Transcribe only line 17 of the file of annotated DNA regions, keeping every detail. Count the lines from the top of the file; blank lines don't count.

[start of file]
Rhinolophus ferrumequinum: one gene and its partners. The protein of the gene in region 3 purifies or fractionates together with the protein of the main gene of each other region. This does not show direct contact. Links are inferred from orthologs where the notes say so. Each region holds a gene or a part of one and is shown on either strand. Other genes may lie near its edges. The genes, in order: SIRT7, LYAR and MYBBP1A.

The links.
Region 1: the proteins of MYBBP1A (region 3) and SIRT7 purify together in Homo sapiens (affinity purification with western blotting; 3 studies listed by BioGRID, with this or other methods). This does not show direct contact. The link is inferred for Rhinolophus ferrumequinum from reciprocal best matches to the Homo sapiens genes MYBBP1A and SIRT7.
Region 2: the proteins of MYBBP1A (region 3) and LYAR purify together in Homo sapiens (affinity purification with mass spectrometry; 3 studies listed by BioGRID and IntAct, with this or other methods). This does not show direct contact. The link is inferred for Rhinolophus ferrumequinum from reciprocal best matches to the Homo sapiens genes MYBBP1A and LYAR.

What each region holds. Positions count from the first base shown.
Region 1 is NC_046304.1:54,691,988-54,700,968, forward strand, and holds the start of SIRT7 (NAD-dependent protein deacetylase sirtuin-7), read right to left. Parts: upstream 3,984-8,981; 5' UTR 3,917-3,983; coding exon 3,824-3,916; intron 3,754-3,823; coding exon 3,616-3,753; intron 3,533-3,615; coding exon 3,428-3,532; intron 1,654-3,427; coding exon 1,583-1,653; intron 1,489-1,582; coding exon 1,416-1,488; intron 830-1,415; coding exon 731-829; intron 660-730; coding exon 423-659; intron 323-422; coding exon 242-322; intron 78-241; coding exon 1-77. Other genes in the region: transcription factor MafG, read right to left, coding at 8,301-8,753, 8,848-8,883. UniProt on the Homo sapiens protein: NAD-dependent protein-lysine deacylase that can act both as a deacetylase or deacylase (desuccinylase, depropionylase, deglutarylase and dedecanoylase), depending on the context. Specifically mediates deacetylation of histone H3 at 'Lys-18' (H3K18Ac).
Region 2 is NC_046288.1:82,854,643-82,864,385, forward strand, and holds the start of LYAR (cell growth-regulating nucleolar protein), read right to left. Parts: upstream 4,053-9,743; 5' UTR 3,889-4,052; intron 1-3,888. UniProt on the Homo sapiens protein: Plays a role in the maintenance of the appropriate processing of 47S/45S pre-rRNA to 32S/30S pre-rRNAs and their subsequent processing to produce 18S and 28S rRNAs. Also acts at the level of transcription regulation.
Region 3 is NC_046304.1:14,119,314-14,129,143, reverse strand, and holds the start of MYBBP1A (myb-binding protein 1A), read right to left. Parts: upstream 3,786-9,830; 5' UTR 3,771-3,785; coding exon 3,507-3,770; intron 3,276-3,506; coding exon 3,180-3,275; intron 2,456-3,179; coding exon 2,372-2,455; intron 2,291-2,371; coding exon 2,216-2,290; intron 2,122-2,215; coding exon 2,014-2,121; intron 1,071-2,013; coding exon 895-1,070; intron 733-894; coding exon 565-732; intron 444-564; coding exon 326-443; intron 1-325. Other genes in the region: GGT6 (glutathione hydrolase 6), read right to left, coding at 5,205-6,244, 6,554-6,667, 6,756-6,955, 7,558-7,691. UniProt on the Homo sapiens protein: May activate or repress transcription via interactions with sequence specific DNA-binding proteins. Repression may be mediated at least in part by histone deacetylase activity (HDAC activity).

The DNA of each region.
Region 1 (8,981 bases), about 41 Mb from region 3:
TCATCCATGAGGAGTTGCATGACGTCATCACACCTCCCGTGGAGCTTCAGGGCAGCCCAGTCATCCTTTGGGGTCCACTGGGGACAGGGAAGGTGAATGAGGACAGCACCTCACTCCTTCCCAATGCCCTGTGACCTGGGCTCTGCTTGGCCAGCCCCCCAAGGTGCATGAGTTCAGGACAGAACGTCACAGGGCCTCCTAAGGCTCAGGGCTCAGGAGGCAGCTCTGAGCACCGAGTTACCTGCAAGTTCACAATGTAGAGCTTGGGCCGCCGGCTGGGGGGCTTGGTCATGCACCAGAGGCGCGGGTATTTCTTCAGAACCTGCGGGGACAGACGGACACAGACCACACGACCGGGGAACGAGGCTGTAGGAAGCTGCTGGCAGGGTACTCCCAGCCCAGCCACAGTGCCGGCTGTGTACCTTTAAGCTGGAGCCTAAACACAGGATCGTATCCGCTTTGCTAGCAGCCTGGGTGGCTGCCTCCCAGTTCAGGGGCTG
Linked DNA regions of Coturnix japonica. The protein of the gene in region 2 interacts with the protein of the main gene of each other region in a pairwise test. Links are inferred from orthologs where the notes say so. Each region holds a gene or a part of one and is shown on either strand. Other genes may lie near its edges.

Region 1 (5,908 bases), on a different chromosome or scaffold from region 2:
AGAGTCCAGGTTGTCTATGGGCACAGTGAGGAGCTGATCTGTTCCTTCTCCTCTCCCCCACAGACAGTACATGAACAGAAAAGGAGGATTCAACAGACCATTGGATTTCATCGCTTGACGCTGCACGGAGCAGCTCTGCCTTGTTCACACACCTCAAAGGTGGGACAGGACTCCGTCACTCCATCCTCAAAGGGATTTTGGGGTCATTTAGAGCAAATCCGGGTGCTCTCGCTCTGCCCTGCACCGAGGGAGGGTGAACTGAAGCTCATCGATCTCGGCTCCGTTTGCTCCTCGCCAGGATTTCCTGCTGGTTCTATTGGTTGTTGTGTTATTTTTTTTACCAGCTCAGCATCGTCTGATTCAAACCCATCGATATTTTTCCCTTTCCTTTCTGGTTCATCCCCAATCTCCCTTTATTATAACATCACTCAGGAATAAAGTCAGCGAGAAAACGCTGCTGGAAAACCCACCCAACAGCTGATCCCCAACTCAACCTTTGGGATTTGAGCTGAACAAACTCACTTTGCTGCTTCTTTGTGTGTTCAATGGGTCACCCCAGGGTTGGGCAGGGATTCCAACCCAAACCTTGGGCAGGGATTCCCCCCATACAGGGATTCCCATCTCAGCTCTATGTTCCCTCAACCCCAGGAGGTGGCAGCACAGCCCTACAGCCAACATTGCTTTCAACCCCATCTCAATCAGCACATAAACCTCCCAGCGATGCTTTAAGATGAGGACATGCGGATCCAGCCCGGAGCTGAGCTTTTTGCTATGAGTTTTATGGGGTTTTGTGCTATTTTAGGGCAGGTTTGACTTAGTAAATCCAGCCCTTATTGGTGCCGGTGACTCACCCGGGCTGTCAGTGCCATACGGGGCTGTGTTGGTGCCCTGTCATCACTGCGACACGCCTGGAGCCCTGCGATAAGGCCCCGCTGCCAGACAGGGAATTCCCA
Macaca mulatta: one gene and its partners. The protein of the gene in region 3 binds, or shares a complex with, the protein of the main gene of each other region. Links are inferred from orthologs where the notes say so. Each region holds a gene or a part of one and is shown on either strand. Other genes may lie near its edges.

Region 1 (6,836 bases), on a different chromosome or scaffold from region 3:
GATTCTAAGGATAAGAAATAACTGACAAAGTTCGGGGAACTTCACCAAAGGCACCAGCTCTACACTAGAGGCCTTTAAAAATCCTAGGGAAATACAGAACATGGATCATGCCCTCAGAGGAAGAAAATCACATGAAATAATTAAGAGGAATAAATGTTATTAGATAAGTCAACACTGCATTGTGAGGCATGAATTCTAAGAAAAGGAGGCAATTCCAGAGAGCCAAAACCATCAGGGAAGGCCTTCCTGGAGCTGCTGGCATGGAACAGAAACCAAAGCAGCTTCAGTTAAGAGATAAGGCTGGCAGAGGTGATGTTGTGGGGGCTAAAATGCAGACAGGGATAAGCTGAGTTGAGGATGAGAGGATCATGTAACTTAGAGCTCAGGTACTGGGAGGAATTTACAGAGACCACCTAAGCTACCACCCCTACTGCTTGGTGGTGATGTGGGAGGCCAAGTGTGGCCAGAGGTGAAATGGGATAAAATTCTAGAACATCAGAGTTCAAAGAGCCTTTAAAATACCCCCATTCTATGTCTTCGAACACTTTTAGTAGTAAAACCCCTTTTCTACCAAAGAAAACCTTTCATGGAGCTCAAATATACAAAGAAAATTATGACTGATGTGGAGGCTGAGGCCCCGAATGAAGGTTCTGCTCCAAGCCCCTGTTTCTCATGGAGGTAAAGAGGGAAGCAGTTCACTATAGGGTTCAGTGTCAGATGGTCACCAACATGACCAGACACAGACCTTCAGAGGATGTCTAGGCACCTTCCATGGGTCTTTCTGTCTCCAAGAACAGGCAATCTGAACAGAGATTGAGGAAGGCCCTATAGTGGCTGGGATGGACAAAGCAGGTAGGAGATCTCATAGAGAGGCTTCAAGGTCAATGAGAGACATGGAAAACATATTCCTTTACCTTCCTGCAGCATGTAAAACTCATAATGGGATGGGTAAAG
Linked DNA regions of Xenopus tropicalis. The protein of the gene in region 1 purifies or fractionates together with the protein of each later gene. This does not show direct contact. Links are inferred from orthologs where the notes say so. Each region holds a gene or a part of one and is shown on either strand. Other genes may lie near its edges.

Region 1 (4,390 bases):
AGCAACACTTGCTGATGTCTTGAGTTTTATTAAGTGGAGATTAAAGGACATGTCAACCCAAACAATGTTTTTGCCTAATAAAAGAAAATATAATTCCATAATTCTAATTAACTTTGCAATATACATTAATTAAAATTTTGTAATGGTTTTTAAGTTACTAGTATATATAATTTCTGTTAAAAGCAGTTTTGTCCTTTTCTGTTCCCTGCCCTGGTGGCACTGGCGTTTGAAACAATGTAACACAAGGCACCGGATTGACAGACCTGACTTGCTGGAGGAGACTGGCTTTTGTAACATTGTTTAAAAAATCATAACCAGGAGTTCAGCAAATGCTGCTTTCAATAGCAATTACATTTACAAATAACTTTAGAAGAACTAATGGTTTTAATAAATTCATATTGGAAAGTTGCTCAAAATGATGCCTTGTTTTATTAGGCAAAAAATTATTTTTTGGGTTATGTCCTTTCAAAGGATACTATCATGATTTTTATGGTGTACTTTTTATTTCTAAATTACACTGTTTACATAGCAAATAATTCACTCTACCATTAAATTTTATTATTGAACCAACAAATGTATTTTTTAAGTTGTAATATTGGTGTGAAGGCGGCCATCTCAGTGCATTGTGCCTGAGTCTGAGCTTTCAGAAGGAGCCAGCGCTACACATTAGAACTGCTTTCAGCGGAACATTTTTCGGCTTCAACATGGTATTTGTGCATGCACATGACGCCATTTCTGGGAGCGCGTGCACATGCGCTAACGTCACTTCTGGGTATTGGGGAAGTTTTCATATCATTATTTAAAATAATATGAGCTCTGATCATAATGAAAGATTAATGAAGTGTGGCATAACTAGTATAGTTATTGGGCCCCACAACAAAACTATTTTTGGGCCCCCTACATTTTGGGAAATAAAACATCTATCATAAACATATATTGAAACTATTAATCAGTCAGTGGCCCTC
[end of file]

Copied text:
GATTCTAAGGATAAGAAATAACTGACAAAGTTCGGGGAACTTCACCAAAGGCACCAGCTCTACACTAGAGGCCTTTAAAAATCCTAGGGAAATACAGAACATGGATCATGCCCTCAGAGGAAGAAAATCACATGAAATAATTAAGAGGAATAAATGTTATTAGATAAGTCAACACTGCATTGTGAGGCATGAATTCTAAGAAAAGGAGGCAATTCCAGAGAGCCAAAACCATCAGGGAAGGCCTTCCTGGAGCTGCTGGCATGGAACAGAAACCAAAGCAGCTTCAGTTAAGAGATAAGGCTGGCAGAGGTGATGTTGTGGGGGCTAAAATGCAGACAGGGATAAGCTGAGTTGAGGATGAGAGGATCATGTAACTTAGAGCTCAGGTACTGGGAGGAATTTACAGAGACCACCTAAGCTACCACCCCTACTGCTTGGTGGTGATGTGGGAGGCCAAGTGTGGCCAGAGGTGAAATGGGATAAAATTCTAGAACATCAGAGTTCAAAGAGCCTTTAAAATACCCCCATTCTATGTCTTCGAACACTTTTAGTAGTAAAACCCCTTTTCTACCAAAGAAAACCTTTCATGGAGCTCAAATATACAAAGAAAATTATGACTGATGTGGAGGCTGAGGCCCCGAATGAAGGTTCTGCTCCAAGCCCCTGTTTCTCATGGAGGTAAAGAGGGAAGCAGTTCACTATAGGGTTCAGTGTCAGATGGTCACCAACATGACCAGACACAGACCTTCAGAGGATGTCTAGGCACCTTCCATGGGTCTTTCTGTCTCCAAGAACAGGCAATCTGAACAGAGATTGAGGAAGGCCCTATAGTGGCTGGGATGGACAAAGCAGGTAGGAGATCTCATAGAGAGGCTTCAAGGTCAATGAGAGACATGGAAAACATATTCCTTTACCTTCCTGCAGCATGTAAAACTCATAATGGGATGGGTAAAG